His comments come amid House Democrats’ intensifying look at allegations that Giuliani and Trump were squeezing Ukraine’s recently elected president, Volodymyr Zelensky, to reopen an investigation of a company connected to Biden’s son. The chairmen of the House Intelligence, Foreign Affairs and Oversight committees wrote to White House counsel Pat Cipollone last week demanding all documents that reference the allegations against Biden’s son, as well as the transcript of a July 25 call between Trump and Zelensky.
A Ukrainian readout of the call indicates that Trump indicated Ukraine could improve its image in part by completing the “investigation of corruption cases, which inhibited the interaction between Ukraine and the USA.”
Giuliani has for months encouraged Ukrainians to advance investigations into whether Biden’s diplomatic work with Ukraine intersected with his son’s role in a gas company owned by a Ukrainian oligarch. He has also sought an investigation into whether Ukrainian officials worked to harm Trump’s 2016 election bid.
“In the course of investigating that, I found out this incredible story about Joe Biden, that he bribed the president of the Ukraine in order to fire a prosecutor who was investigating his son,” Giuliani said on CNN on Thursday. “That is an astounding scandal of major proportions which all of you have covered up for about five or six months.”
Democrats have noted that within days of Trump’s call to Zelensky, Giuliani met one of the Ukrainian president’s aides in Spain, a meeting that the State Department later said had been facilitated by the American ambassador to Ukraine, Kurt Volker. Around the same time, POLITICO reported that Trump held up a $250 million package of military aid to Ukraine, meant to shore up the country’s defenses against neighboring Russia.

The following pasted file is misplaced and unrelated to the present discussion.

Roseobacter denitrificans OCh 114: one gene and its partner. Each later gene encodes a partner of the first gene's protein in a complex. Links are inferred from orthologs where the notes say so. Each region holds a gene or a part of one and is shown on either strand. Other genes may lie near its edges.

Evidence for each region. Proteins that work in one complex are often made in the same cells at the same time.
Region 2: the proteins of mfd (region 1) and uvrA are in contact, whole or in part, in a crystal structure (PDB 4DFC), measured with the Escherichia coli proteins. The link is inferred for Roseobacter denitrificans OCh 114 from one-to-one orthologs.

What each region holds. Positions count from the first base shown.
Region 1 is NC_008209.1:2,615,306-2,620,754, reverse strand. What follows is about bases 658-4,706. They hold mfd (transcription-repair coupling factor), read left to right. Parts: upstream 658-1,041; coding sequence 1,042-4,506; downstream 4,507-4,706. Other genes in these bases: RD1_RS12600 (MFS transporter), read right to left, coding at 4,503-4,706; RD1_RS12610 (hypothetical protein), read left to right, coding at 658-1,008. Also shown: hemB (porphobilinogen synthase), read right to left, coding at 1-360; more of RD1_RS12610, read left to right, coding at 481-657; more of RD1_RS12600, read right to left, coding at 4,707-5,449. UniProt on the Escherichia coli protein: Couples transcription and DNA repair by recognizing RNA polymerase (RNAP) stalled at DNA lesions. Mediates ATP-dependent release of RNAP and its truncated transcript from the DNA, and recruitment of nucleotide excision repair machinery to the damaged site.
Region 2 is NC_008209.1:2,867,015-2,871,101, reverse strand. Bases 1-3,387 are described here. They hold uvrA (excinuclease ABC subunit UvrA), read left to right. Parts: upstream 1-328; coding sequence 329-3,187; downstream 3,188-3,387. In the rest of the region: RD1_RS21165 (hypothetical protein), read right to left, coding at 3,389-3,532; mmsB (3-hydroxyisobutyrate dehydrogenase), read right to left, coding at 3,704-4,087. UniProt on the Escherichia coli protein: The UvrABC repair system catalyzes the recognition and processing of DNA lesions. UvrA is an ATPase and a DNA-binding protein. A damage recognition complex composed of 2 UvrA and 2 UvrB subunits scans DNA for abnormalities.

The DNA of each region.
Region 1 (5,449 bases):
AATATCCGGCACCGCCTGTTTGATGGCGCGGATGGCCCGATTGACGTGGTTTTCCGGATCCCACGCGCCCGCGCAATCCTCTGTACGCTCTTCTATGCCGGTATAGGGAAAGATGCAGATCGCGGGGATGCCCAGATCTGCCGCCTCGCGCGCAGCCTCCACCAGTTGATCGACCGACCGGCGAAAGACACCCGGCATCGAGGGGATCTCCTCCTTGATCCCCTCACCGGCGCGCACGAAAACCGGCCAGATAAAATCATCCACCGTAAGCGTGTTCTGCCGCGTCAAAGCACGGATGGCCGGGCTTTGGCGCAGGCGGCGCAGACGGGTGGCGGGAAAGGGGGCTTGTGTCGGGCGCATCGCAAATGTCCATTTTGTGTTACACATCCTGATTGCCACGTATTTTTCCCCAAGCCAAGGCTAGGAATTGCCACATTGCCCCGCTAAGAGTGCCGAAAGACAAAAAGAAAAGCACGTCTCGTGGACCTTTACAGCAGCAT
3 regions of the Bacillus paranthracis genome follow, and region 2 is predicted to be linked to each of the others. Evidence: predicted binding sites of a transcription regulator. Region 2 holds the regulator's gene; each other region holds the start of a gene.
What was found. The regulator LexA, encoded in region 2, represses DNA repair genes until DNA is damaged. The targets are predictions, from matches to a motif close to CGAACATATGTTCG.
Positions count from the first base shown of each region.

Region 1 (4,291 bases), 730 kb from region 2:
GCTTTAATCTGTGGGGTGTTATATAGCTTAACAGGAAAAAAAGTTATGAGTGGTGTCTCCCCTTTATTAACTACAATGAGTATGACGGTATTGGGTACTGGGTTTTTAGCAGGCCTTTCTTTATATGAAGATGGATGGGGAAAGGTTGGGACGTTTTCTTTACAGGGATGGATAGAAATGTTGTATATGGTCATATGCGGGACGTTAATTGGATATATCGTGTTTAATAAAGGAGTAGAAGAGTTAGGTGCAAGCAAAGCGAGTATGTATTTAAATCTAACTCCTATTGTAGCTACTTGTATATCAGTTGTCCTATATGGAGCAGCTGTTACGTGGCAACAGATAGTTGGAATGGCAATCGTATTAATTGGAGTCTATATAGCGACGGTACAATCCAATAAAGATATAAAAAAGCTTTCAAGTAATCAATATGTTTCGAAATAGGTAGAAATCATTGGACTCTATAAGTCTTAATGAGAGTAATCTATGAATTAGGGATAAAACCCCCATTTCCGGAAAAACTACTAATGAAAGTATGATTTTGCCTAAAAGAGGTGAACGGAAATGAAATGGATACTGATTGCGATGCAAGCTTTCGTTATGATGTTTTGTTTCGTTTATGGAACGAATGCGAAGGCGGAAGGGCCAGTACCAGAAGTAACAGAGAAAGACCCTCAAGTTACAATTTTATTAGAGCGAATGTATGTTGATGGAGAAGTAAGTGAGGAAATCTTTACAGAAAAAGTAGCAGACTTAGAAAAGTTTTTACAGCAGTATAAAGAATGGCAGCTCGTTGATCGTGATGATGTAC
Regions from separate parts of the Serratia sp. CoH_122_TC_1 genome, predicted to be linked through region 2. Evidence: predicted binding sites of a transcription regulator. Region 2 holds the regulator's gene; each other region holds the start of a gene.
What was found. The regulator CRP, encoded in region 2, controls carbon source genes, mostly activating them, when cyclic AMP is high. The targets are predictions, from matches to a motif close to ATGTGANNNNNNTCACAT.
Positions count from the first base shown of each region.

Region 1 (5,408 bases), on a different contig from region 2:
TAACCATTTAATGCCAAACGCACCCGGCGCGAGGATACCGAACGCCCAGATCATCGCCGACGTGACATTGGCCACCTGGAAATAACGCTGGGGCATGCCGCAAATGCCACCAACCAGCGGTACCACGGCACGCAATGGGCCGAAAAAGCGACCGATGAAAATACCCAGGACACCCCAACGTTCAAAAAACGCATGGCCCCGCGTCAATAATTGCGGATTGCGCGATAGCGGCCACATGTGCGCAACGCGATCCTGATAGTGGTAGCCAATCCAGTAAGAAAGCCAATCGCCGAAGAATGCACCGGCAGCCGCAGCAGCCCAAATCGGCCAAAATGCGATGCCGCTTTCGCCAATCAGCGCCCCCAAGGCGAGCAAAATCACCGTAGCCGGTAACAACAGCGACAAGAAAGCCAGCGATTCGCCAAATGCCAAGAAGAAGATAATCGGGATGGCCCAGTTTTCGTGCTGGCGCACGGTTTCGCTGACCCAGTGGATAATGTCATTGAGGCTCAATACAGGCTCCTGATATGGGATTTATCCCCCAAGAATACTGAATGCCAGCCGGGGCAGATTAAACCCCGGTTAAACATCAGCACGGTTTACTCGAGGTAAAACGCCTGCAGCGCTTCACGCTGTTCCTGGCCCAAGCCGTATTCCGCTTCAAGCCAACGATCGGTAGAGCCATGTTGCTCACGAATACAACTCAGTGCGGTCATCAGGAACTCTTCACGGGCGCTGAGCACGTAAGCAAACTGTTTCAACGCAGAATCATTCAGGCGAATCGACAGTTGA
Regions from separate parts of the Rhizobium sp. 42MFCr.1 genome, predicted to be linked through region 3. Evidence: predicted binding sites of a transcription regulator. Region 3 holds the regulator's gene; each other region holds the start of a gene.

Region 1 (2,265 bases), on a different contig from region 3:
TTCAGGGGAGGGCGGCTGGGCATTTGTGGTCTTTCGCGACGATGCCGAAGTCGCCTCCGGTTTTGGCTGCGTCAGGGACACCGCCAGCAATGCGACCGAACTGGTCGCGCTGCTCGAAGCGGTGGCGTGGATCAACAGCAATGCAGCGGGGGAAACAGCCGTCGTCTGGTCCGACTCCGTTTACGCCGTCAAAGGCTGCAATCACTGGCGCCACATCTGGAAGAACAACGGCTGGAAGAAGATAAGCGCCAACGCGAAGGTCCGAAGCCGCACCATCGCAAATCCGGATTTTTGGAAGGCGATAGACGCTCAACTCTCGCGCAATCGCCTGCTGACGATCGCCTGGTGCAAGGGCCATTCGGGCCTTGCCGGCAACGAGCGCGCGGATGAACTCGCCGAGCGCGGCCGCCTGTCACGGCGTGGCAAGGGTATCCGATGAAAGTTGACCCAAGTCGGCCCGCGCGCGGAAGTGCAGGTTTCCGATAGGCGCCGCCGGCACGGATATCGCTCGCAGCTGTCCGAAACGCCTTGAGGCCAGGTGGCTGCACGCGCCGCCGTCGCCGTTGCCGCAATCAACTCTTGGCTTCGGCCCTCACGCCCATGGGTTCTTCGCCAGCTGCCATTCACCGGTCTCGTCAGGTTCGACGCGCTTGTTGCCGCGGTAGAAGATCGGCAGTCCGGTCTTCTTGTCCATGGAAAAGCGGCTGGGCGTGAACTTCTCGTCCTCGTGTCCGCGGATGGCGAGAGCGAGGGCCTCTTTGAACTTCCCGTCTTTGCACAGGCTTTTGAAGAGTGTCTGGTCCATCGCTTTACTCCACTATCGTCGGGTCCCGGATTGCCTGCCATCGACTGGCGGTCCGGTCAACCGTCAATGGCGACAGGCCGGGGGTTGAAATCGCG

“If the President is trying to pressure Ukraine into choosing between defending itself from Russian aggression without U.S. assistance or leveraging its judicial system to serve the ends of the Trump campaign, this would represent a staggering abuse of power, a boon to Moscow, and a betrayal of the public trust,” the three committee chairmen, Reps. Adam Schiff, Elijah Cummings and Eliot Engel, wrote.
After Giuliani’s interview, Sen. Chris Murphy (D-Conn.) recounted a recent meeting with Zelensky in which he characterized the Ukrainian leader as very attuned to Giuliani’s demands and Trump’s handling of Ukraine’s military aid.
“I told him it was best to ignore requests from Trump’s campaign operatives. He agreed,” Murphy said on Twitter
Here’s the full video of Giuliani on CNN last night:
And here’s the relevant part of the interview where Cuomo got Giuliani to admit that he was pressuring Ukraine to investigate Biden:
While we cannot know for sure without actually seeing the whistleblower’s complaint, speculation at the moment revolves around some fairly serious charges Specifically, it’s being alleged that Trump may have agreed to release arms sales to Ukraine in exchange for Ukraine opening an investigation into the Hunter Biden affair and any possible connection to the former Vice-President. If that’s true then it’s a fairly serious allegation that basically would involve the President of the United States using his position to get a foreign nation to investigate a political rival. This is purely speculation at this point, of course, but it appears to be the only logical explanation for why a conversation with the leader of Ukraine would have aroused serious concern for the whistleblower, the Inspector General, and the Director of National Intelligence, and it would explain why the White House would want to keep the matter secret.